These nouns may occur as the final member of an adjectival (i.e., bahuvrīhiḥ) compound. When they agree with a masculine or feminine noun, they are inflected in the same way as in the neuter, except in the nominative and accusative cases, as shown below.

Masculine puṁliṅgam: sumánas- “happy”:
ēkavacanē dvivacanē bahuvacanē
prathamā sumánāḥ sumánasau sumánasaḥ
dvitīyā sumánasam sumánasau sumánasaḥ

The next major class of nominal stems ending in -s is represented by comparative adjectives, which are formed with the suffix -yas- (Pāṇini’s īyasUN). In the neuter, the stem ends in -yas- throughout (except in the nominative-accusative plural, where, as usual, the case-ending Śi causes lengthening and nasalization of the preceding vowel). In the masculine, the stem ends in -yāṁs- in the “strong” cases (sarvanāmasthānam) and -yas- in the “weak” cases. The corresponding feminine is formed by adding the suffix ī (ṄīP) to the version of the stem ending in -yas-.

Masculine puṁliṅgam and neuter napuṁsakaliṅgam: śrḗyas- “better”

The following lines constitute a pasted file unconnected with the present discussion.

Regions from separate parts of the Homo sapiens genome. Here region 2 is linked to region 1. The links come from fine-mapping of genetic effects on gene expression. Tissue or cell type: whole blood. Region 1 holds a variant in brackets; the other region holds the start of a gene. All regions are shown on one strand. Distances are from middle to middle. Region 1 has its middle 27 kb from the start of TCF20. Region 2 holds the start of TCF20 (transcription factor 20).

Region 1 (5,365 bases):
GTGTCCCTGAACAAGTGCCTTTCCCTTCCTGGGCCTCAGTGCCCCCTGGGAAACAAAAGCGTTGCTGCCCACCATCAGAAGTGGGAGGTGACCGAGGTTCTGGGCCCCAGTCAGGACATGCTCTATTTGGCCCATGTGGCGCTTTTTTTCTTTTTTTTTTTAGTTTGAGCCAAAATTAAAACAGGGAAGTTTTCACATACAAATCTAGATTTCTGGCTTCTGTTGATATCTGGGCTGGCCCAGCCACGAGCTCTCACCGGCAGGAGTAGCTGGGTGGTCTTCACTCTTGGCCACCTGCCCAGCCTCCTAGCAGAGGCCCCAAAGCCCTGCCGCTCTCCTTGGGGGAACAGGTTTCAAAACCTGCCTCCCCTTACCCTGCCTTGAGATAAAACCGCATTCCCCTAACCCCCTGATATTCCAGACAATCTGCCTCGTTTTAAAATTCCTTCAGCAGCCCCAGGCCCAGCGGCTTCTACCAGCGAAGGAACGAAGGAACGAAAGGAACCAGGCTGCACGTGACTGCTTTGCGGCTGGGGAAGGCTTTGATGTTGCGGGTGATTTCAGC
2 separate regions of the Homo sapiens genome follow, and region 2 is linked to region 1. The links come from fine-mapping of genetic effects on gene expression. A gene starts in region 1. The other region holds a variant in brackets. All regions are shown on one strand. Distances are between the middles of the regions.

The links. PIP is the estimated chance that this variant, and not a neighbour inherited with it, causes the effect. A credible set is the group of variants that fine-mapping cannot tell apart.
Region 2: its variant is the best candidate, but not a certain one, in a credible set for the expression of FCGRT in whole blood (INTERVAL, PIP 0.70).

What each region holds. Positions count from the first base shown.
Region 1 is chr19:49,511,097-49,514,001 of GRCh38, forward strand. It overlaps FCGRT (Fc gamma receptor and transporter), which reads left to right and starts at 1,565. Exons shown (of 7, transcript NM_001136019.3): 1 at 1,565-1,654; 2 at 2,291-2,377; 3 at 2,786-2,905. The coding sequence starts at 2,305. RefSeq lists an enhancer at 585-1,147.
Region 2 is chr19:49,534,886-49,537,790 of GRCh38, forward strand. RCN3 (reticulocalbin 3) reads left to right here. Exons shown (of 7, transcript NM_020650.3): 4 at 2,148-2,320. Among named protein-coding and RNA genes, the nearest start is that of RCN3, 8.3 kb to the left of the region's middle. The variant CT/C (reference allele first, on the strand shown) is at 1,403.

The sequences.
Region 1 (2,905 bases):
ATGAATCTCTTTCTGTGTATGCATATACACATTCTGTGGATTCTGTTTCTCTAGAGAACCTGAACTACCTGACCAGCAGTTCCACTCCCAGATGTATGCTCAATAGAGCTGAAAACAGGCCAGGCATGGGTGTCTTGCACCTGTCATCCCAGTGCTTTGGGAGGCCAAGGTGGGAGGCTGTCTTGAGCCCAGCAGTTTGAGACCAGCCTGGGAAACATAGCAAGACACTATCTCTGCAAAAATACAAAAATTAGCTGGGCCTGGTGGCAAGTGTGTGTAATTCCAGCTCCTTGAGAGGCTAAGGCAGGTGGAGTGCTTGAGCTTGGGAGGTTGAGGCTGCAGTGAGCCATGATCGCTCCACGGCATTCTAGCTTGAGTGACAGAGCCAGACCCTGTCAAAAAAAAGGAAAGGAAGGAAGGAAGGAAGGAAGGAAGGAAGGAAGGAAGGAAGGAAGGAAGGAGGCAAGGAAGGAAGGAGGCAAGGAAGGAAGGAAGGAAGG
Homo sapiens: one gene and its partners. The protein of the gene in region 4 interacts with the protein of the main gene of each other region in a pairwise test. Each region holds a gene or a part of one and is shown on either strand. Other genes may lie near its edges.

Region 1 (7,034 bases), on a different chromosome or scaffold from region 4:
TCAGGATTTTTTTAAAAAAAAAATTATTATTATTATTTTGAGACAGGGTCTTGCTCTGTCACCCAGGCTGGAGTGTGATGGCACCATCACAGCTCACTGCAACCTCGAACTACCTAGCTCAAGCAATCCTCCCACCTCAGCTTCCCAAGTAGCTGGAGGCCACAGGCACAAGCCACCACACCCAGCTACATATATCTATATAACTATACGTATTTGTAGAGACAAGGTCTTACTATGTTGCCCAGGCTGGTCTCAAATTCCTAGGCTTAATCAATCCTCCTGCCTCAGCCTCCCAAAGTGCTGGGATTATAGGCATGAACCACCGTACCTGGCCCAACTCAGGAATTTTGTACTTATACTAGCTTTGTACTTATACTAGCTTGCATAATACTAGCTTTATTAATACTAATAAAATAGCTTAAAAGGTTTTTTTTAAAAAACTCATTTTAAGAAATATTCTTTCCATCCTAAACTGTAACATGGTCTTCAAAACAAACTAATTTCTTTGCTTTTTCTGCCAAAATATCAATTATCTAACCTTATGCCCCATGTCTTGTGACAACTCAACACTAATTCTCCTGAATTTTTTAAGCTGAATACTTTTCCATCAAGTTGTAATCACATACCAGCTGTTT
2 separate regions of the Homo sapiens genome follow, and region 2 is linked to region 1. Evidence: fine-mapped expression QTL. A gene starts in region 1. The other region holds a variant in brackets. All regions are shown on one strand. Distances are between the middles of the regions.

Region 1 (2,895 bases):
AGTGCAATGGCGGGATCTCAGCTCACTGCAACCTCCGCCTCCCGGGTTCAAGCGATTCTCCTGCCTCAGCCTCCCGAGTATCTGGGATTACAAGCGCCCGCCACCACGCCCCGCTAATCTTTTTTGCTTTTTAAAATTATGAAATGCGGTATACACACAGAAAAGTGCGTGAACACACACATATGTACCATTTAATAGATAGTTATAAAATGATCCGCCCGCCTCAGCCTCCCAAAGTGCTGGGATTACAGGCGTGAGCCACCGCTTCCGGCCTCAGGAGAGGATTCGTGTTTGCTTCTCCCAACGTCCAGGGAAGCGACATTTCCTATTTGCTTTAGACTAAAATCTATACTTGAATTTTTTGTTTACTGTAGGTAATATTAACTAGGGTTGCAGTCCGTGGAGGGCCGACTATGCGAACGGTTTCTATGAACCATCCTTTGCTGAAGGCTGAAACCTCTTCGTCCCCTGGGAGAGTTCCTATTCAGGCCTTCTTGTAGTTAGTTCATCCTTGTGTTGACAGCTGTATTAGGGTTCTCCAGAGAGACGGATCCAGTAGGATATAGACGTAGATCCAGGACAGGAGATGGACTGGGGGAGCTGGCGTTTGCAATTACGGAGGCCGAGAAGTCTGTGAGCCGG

ēkavacanē dvivacanē bahuvacanē
prathamā śrḗyān / śrḗyaḥ śrḗyāṁsau / śrḗyasī śrḗyāṁsaḥ / śrḗyāṁsi
dvitīyā śrḗyāṁsam / śrḗyaḥ śrḗyāṁsau / śrḗyasī śrḗyasaḥ / śrḗyāṁsi
tr̥tīyā śrḗyasā śrḗyōbhyām śrḗyōbhiḥ
caturthī śrḗyasē śrḗyōbhyām śrḗyōbhyaḥ
pañcamī śrḗyasaḥ śrḗyōbhyām śrḗyōbhyaḥ
ṣaṣṭhī śrḗyasaḥ śrḗyasōḥ śrḗyasām
saptamī śrḗyasi śrḗyasōḥ śrḗyaḥsu
sambṓdhanam śrḗyan / śrḗyaḥ śrḗyāṁsau / śrḗyasī śrḗyāṁsaḥ / śrḗyāṁsi

Finally, the participle of the perfect stem, which Pāṇini called KvasU. The suffix has different forms, but in this case the differences are quite radical:

  • In the neuter, the “underlying” form of the stem can be thought of as -vas- in the strong cases (sarvanāmasthānam) and the weak cases beginning with a consonant (the so-called “pada endings” or “middle cases”), and as -uṣ- in the remaining weak cases (i.e., those beginning with a consonant). Thus we can distinguishing between a full-grade suffix in the “strong” and “middle” cases, and a zero-grade suffix in the “weak” cases. The full-grade form, however, has been replaced with -vat- in all cases apart from the nominative-accusative plural.